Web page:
ParnianParticipantJuly 3, 2021 at 11:54 amPost count: 2
Hello Dr. Corenman,
Indeed, I had L5s1 disc herniation/left sided. I had microdiscectomy one week ago and since then I had no change in my left leg pain and numbness as well as a little bit numbness in my right leg (everything was the same as pre-surgery)
I panicked after the surgery and my surgeon asked for a new regular MRI (no injection) in the second day, checked and said it is all good.
Now after one week I even have more severe pain in my calfs, thights and feet in both legs and also have one-second shooting pain maybe twice in an hour in my feet including the same pre-op numbness in the toes.
Dr. May I ask your opinion? Do you think this increased pain could be only inflammation or something is happening since mri has not shown reherniation. What do you suggest at this point?
Thank you so much for your time.Donald Corenman, MD, DCModeratorJuly 4, 2021 at 8:51 pmPost count: 8468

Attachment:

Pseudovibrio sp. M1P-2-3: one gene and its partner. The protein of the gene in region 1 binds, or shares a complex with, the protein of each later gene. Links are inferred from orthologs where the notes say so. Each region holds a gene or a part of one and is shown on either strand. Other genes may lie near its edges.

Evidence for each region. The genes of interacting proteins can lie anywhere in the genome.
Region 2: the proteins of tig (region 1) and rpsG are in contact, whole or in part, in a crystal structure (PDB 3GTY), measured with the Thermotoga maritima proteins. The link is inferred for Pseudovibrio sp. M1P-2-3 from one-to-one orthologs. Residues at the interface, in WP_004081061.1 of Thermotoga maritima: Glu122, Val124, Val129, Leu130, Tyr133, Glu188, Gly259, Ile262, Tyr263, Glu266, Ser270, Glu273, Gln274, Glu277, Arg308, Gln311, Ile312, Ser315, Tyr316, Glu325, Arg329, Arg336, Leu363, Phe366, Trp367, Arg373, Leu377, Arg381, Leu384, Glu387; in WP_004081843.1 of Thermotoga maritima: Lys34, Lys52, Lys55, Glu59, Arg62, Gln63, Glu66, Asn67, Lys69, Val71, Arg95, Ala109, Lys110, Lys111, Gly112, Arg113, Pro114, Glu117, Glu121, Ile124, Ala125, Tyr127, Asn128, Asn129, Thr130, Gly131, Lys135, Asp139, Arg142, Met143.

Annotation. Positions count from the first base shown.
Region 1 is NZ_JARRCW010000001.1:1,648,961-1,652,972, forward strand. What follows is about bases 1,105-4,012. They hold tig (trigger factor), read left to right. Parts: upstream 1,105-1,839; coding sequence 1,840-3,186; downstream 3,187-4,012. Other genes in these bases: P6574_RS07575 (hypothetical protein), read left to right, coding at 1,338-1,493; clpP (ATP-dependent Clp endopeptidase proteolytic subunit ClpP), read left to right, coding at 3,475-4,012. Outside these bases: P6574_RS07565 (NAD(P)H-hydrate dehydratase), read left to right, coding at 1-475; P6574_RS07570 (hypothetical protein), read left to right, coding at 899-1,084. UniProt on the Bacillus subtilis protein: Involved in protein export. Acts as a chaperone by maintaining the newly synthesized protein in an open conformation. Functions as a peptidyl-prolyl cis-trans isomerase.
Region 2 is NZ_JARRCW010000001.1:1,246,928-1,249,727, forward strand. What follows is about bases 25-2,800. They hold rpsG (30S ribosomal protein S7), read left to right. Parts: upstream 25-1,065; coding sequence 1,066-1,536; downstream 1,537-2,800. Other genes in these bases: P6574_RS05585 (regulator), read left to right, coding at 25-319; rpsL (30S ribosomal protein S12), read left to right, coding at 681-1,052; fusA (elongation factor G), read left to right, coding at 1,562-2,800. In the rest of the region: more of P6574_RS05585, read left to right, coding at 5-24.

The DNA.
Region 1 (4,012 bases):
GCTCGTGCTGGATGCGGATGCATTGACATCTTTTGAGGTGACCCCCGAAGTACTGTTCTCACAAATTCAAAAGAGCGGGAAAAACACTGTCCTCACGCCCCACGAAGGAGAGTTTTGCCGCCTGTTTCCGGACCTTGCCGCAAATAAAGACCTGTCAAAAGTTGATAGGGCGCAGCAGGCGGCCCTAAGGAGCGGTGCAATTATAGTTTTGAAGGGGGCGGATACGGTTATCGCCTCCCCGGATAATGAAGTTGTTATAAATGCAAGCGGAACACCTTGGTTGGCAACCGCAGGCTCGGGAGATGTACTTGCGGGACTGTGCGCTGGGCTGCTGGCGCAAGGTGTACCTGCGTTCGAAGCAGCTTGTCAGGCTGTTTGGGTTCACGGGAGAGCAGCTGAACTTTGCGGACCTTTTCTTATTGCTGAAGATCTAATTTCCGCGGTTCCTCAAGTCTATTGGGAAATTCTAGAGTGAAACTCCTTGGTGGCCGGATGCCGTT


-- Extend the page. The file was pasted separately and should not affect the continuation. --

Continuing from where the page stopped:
Similar or increased pain after a microdiscectomy is unusual but not unheard of. I’m glad that you had a new MRI. Please obtain the radiological report and cut/paste it here (without names). If there is no recurrent herniation or seroma (fluid collection), possibly an oral steroid can be effective to reduce pain. The report here is important.
Dr. CorenmanParnianParticipantJuly 22, 2021 at 8:04 amPost count: 2
Hello again Dr. Corenman,
I received the MRI report that I took one day after my surgery. It says:
L5 S1 disc: laminectomy is noted and percutaneous catheter is present at operation site without evidence of any significant fuid collection at this time.
Indeed, it has been 4 weeks from my surgery. And I have leg pain right after the surgery for 2 weeks. The third week I was pain free and again fhe forth week I have pain. ( my leg pain level was 4 out of 10 beforw the surgwry and after the surgery when there is, is 3-4. Also, I did not have any medication and pain killer except the first ten days).
Dr, I would be thankful if I could know your opinion.
I take rest and walk every two hour for 5-15 minutes.
Thank you so much for everything.Donald Corenman, MD, DCModeratorJuly 27, 2021 at 11:10 amPost count: 8468
Nerve decompression requires some root manipulation which can “trigger” an inflammatory response. An oral steroid could be quite helpful at this point. It is good to know there is no seroma or recurrent herniation.
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